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For more than 125 years, the Lunenburg Foundry’s fate has been closely tied to the port’s fishing industry. It has survived in an ever-shifting industry by adapting to
Way Back When — Issue 150
River crossings once relied on ferries in the days before bridges.
A Tale of Two Tough Tugboats
Back in the days of log drives on lakes and rivers, tugs played a key role, towing acres of wood.
To Quebec by Bateau
Quebec here we come: Recreating the 1775 Arnold Expedition up the Kennebec and through the Maine wilderness.
Way Back When — Issue 149
A look back at the St. Croix paper mill settlement of the early 1900s.
Ancient Swordfish Hunters
Thousands of years ago a mysterious people, known for the red powder found in their graves, lived on the Maine coast. An archeological site on North Haven provided clues about their culture.
Answering Lubec’s Fish Whistles
Old timers in Lubec remember the days when the coastal economy revolved around sardines.
30 Years of Innovation
A glimpse at just a few of the people, boats, and innovations along the Maine coast from the last 30 years.
Way Back When at MBH&H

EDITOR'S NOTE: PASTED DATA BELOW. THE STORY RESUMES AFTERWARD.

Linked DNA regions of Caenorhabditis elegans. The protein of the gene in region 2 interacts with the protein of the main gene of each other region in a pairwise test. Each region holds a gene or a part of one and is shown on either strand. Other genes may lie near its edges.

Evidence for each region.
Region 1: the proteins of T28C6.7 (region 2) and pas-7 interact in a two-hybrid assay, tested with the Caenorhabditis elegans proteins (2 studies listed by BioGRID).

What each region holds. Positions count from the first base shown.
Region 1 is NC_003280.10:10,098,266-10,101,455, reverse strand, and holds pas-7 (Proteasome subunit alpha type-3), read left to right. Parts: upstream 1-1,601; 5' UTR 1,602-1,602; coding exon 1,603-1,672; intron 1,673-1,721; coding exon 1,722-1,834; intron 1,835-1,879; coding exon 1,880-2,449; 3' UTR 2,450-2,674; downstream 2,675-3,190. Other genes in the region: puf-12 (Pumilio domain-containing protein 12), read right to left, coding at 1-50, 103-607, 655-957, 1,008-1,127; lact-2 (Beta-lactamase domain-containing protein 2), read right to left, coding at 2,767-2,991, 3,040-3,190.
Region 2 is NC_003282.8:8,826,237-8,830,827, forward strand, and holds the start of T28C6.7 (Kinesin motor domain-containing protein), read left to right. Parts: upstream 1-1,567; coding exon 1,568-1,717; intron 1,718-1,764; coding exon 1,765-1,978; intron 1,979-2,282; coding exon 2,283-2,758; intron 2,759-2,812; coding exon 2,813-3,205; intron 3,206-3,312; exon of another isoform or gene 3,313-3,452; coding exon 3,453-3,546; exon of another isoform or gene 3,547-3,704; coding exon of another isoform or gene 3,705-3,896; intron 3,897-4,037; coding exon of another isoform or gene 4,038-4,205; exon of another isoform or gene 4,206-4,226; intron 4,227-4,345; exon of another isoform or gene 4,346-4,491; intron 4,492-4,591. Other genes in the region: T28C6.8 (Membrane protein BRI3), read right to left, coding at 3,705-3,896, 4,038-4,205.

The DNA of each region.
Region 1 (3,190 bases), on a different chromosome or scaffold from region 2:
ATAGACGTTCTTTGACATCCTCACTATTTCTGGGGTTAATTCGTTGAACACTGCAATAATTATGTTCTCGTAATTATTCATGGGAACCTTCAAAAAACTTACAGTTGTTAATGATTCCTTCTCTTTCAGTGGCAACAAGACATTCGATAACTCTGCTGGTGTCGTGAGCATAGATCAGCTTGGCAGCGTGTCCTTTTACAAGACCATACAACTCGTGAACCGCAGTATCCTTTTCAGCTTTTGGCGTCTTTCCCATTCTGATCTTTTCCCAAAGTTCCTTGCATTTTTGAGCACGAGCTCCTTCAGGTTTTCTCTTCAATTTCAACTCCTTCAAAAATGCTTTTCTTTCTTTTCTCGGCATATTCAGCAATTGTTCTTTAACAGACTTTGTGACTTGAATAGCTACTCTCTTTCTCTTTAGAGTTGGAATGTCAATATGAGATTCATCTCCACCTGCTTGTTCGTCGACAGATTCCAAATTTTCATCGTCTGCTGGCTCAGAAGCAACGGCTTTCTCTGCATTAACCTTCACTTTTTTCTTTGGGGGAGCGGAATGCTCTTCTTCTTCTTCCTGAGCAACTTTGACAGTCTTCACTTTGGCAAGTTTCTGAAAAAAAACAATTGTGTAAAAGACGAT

30 years of chronicling the coast.
Way Back When 147 — Summer Colonies
Bayville in East Boothbay was one of many post-Civil War summer colonies in Maine.
Back When “Working Waterfront” Meant Just That
Photojournalists preserved these scenes from the midcoast Maine working waterfront during the 1940s through 1970s.
Summer Camp Life
Two early summer camps in Maine.
Touring Boothbay Harbor
Two vintage postcards from Boothbay Harbor, excerpted from the book Maine on Glass: The Early Twentieth Century in Glass Plate Photography.
Charting the Coast
Nautical charts of the Maine coast were first produced in the late 1860s. Since then, evolving technology has led to increasingly detailed knowledge of the ocean bottom.
Way Back When — Issue 143
An early-1900s view of the Penobscot River from the book "Maine On Glass," show an array of vessels.